I’m guessing that the Duchy of Valnwall may well be the home setting of Spahn’s campaign (or at least one of his campaigns) in this world, probably the first.  We’re told its “a prototypical western fantasy culture… loosely based on medieval England and France”.  It reminds me quite a bit of the Grand Duchy of Karameikos from the D&D Known World/Mystara setting. Its your standard mostly-peaceful fantasy kingdom surrounded by wilderlands for adventuring. Surrounding terrain includes the evil bog full of undead, the arctic wastelands, and further south some lands with primitive barbarians.

We’re also given detail about some off-the-beaten track places in the setting, including the Shipwreck Islands (your typical pirate haven), and a southern continent not shown on the map of the setting (inspired by pre-colonial India). There are also two nations that live on huge floating islands that fly high above the surface of the world; the kingdom of Pax with its dragonriders and the magocracy known as the Glorrin Alliance.  These islands are found east of Xanne (off the map), near the island of Karthax (also not on the map), which is an evil island ruled by dark fiends (that we are told the emperor of Xanne has recently started negotiating with).

Finally, we get some information about the nonhuman realms, where we find out that mostly they’ve buggered off; the Dwarves to deep mountain steads, the Elves off to some island (again, off the increasingly incomplete setting map), the halflings were mostly massacred by the Xanne Empire, safe only beyond the empire’s reach in isolated places, or in the new kingdoms of the empire’s enemies.
The entire “known lands” section covers about 26 pages, and each of the major countries includes an introduction, the standard (flag), government, military, the people, major cities, a few bullet-point adventure ideas, and the “inspiration” section (which explains the cultures or tropes the area is based off of).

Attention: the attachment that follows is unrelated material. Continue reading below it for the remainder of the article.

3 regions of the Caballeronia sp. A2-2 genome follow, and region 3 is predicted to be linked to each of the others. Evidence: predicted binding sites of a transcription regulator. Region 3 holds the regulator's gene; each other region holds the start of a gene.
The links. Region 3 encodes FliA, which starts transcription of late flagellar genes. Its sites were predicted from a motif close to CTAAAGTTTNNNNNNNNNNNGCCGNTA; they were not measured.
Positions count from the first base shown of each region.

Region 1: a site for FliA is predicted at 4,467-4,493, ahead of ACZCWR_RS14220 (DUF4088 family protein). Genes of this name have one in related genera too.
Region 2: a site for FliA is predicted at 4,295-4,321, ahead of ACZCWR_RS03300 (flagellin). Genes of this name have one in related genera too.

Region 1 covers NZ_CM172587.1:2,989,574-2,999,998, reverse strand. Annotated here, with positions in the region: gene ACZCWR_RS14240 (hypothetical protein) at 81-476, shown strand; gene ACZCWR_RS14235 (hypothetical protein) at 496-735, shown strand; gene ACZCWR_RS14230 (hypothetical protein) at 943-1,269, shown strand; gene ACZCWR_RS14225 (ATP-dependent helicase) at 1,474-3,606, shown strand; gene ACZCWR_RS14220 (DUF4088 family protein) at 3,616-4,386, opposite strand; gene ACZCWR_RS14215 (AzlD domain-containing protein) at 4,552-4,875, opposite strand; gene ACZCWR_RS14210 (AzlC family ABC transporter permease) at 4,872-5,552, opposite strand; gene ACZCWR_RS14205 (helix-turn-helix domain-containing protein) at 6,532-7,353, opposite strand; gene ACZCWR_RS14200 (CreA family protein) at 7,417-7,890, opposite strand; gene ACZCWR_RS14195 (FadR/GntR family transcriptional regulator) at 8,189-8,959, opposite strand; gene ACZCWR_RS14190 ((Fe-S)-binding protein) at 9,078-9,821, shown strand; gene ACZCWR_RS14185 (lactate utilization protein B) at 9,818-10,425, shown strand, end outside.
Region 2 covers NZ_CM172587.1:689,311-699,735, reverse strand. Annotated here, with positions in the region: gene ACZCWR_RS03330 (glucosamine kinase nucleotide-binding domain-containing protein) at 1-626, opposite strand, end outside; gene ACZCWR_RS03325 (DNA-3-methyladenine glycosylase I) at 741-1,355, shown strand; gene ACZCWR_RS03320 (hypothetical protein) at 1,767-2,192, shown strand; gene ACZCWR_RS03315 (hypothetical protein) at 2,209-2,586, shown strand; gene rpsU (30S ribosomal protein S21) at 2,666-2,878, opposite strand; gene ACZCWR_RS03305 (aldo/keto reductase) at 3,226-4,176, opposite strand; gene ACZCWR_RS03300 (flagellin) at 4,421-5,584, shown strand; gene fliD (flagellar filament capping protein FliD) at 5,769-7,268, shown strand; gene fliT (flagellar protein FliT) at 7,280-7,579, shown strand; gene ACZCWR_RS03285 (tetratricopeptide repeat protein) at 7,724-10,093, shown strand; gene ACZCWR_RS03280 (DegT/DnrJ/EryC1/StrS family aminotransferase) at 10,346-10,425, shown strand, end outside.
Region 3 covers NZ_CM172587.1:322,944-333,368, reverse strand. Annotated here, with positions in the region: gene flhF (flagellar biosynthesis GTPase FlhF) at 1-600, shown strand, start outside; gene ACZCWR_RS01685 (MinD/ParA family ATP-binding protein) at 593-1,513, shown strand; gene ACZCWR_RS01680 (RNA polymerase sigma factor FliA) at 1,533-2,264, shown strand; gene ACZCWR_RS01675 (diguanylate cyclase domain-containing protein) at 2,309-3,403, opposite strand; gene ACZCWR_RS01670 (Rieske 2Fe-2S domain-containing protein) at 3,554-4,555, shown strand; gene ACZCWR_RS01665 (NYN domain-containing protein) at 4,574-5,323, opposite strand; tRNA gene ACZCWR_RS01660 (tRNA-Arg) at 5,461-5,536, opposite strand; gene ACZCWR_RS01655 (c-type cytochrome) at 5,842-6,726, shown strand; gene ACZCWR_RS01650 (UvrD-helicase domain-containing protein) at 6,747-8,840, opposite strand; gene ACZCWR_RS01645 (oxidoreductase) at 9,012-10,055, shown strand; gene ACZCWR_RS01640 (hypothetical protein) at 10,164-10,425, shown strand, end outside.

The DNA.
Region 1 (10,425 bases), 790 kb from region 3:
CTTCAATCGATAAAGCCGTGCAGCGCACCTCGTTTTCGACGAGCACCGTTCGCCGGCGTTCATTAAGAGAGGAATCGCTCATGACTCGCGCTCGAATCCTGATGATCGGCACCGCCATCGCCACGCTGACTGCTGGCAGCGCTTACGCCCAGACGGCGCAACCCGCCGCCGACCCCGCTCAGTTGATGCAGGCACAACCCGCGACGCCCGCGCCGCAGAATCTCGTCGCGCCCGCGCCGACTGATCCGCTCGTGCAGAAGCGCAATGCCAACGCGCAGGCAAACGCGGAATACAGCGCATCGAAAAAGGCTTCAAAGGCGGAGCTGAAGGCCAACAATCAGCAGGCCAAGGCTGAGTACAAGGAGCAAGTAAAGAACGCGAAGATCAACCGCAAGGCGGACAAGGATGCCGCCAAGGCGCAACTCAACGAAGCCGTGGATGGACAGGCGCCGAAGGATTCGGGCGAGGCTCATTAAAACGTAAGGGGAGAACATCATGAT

After this, we move on to a section on flora and fauna; ie. the monsters chapter.  You get an interesting list of plants (both helpful and dangerous), and then you get a list (with full Labyrinth Lord statblocks) of some 40-some monsters. Some are kind of pointless, like the alligator. Others are quite novel, like the weird alien Cathla (which, along with a few other monsters here, are reprinted from some of Spahn’s earlier modules), or Gelatinous Men (an evolved humanoid race of gelatinous cubes), or a few sample “warmachten”. Then you have a few who are variants of your standard monsters; we are told, for example, that orks, goblins of all sorts, and ogres do not exist on Amherth.  Instead, you have Ruks and Ogruks, which are “foul-smelling humanoids with black hair, pig-like faces, and reddish eyes”. In other words, orcs.

The magic items section notes that powerful magic items on Amherth should have long histories making them very identifiable, while weak magic items (+1 weapons, for example) should not typically be thought of as “magic” but just “lucky” by average magic-fearing folk.

The chapter describes some racial items, like Dwarf toys and Elven songstones, and then a dozen or so new magic items (mostly specific items, as in “Janil’s Sword”), you get for these items not just their abilities/bonuses but something of their story, which is a good touch.

There’s also some “tekla relics” (i.e. superscience or super-magitech items). Some of these are amusing, like what amounts to a “google earth” mapping device.